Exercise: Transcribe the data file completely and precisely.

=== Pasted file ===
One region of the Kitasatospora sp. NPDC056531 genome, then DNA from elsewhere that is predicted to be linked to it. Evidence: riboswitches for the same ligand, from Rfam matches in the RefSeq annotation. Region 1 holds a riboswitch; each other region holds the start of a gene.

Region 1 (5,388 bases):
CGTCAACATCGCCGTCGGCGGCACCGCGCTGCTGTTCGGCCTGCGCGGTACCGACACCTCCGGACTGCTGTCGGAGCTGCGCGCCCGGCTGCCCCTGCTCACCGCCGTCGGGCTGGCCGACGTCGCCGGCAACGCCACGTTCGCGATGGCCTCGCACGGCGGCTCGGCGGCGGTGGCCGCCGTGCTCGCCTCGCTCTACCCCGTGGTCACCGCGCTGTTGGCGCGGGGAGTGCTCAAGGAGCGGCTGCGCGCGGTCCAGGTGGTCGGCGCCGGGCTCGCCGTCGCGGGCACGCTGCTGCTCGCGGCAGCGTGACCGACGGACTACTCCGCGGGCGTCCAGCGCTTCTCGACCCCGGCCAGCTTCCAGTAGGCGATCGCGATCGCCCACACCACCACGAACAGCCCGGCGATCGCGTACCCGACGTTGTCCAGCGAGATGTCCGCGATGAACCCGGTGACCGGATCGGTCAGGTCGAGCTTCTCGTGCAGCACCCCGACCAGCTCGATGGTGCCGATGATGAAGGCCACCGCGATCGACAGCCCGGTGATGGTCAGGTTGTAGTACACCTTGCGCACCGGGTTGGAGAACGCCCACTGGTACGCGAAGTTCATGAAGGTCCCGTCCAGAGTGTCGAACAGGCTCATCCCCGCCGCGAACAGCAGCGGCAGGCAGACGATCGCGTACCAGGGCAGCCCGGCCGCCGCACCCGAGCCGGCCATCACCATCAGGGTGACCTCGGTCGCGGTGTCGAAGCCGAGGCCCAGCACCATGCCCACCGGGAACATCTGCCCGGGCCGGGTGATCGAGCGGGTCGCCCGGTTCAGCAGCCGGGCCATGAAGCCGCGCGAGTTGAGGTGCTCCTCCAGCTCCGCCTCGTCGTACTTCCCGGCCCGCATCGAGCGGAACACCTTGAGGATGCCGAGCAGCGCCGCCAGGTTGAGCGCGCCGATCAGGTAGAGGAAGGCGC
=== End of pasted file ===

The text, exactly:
One region of the Kitasatospora sp. NPDC056531 genome, then DNA from elsewhere that is predicted to be linked to it. Evidence: riboswitches for the same ligand, from Rfam matches in the RefSeq annotation. Region 1 holds a riboswitch; each other region holds the start of a gene.

Region 1 (5,388 bases):
CGTCAACATCGCCGTCGGCGGCACCGCGCTGCTGTTCGGCCTGCGCGGTACCGACACCTCCGGACTGCTGTCGGAGCTGCGCGCCCGGCTGCCCCTGCTCACCGCCGTCGGGCTGGCCGACGTCGCCGGCAACGCCACGTTCGCGATGGCCTCGCACGGCGGCTCGGCGGCGGTGGCCGCCGTGCTCGCCTCGCTCTACCCCGTGGTCACCGCGCTGTTGGCGCGGGGAGTGCTCAAGGAGCGGCTGCGCGCGGTCCAGGTGGTCGGCGCCGGGCTCGCCGTCGCGGGCACGCTGCTGCTCGCGGCAGCGTGACCGACGGACTACTCCGCGGGCGTCCAGCGCTTCTCGACCCCGGCCAGCTTCCAGTAGGCGATCGCGATCGCCCACACCACCACGAACAGCCCGGCGATCGCGTACCCGACGTTGTCCAGCGAGATGTCCGCGATGAACCCGGTGACCGGATCGGTCAGGTCGAGCTTCTCGTGCAGCACCCCGACCAGCTCGATGGTGCCGATGATGAAGGCCACCGCGATCGACAGCCCGGTGATGGTCAGGTTGTAGTACACCTTGCGCACCGGGTTGGAGAACGCCCACTGGTACGCGAAGTTCATGAAGGTCCCGTCCAGAGTGTCGAACAGGCTCATCCCCGCCGCGAACAGCAGCGGCAGGCAGACGATCGCGTACCAGGGCAGCCCGGCCGCCGCACCCGAGCCGGCCATCACCATCAGGGTGACCTCGGTCGCGGTGTCGAAGCCGAGGCCCAGCACCATGCCCACCGGGAACATCTGCCCGGGCCGGGTGATCGAGCGGGTCGCCCGGTTCAGCAGCCGGGCCATGAAGCCGCGCGAGTTGAGGTGCTCCTCCAGCTCCGCCTCGTCGTACTTCCCGGCCCGCATCGAGCGGAACACCTTGAGGATGCCGAGCAGCGCCGCCAGGTTGAGCGCGCCGATCAGGTAGAGGAAGGCGC